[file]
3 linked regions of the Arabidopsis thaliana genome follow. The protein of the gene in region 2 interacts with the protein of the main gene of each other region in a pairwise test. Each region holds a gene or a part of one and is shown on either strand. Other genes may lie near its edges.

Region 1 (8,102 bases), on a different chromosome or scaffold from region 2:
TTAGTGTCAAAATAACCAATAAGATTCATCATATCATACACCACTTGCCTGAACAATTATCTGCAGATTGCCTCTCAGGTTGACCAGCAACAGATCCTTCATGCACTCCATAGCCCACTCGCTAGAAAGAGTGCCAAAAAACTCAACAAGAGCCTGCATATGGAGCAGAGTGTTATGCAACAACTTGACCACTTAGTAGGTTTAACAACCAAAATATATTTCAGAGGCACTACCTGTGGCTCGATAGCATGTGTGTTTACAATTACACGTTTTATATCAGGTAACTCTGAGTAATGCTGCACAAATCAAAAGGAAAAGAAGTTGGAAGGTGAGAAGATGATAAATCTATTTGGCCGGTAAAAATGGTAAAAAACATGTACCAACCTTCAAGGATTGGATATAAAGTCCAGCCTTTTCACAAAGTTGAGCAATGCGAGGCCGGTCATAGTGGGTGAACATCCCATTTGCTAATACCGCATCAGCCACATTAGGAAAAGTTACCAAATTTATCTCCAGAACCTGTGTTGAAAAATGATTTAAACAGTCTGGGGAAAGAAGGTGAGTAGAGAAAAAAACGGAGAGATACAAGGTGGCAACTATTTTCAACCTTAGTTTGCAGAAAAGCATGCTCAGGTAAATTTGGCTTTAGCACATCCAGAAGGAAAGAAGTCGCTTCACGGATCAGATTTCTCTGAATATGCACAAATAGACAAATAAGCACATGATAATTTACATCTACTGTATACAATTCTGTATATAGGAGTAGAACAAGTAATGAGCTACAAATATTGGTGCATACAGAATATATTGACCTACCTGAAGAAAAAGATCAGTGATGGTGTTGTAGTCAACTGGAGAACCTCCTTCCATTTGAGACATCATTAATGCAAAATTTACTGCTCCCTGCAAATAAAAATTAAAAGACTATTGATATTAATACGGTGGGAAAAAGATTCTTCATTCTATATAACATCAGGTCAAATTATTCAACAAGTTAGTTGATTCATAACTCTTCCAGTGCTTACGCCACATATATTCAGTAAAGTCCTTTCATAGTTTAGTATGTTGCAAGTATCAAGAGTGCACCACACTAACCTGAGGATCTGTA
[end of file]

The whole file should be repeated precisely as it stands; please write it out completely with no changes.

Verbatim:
3 linked regions of the Arabidopsis thaliana genome follow. The protein of the gene in region 2 interacts with the protein of the main gene of each other region in a pairwise test. Each region holds a gene or a part of one and is shown on either strand. Other genes may lie near its edges.

Region 1 (8,102 bases), on a different chromosome or scaffold from region 2:
TTAGTGTCAAAATAACCAATAAGATTCATCATATCATACACCACTTGCCTGAACAATTATCTGCAGATTGCCTCTCAGGTTGACCAGCAACAGATCCTTCATGCACTCCATAGCCCACTCGCTAGAAAGAGTGCCAAAAAACTCAACAAGAGCCTGCATATGGAGCAGAGTGTTATGCAACAACTTGACCACTTAGTAGGTTTAACAACCAAAATATATTTCAGAGGCACTACCTGTGGCTCGATAGCATGTGTGTTTACAATTACACGTTTTATATCAGGTAACTCTGAGTAATGCTGCACAAATCAAAAGGAAAAGAAGTTGGAAGGTGAGAAGATGATAAATCTATTTGGCCGGTAAAAATGGTAAAAAACATGTACCAACCTTCAAGGATTGGATATAAAGTCCAGCCTTTTCACAAAGTTGAGCAATGCGAGGCCGGTCATAGTGGGTGAACATCCCATTTGCTAATACCGCATCAGCCACATTAGGAAAAGTTACCAAATTTATCTCCAGAACCTGTGTTGAAAAATGATTTAAACAGTCTGGGGAAAGAAGGTGAGTAGAGAAAAAAACGGAGAGATACAAGGTGGCAACTATTTTCAACCTTAGTTTGCAGAAAAGCATGCTCAGGTAAATTTGGCTTTAGCACATCCAGAAGGAAAGAAGTCGCTTCACGGATCAGATTTCTCTGAATATGCACAAATAGACAAATAAGCACATGATAATTTACATCTACTGTATACAATTCTGTATATAGGAGTAGAACAAGTAATGAGCTACAAATATTGGTGCATACAGAATATATTGACCTACCTGAAGAAAAAGATCAGTGATGGTGTTGTAGTCAACTGGAGAACCTCCTTCCATTTGAGACATCATTAATGCAAAATTTACTGCTCCCTGCAAATAAAAATTAAAAGACTATTGATATTAATACGGTGGGAAAAAGATTCTTCATTCTATATAACATCAGGTCAAATTATTCAACAAGTTAGTTGATTCATAACTCTTCCAGTGCTTACGCCACATATATTCAGTAAAGTCCTTTCATAGTTTAGTATGTTGCAAGTATCAAGAGTGCACCACACTAACCTGAGGATCTGTA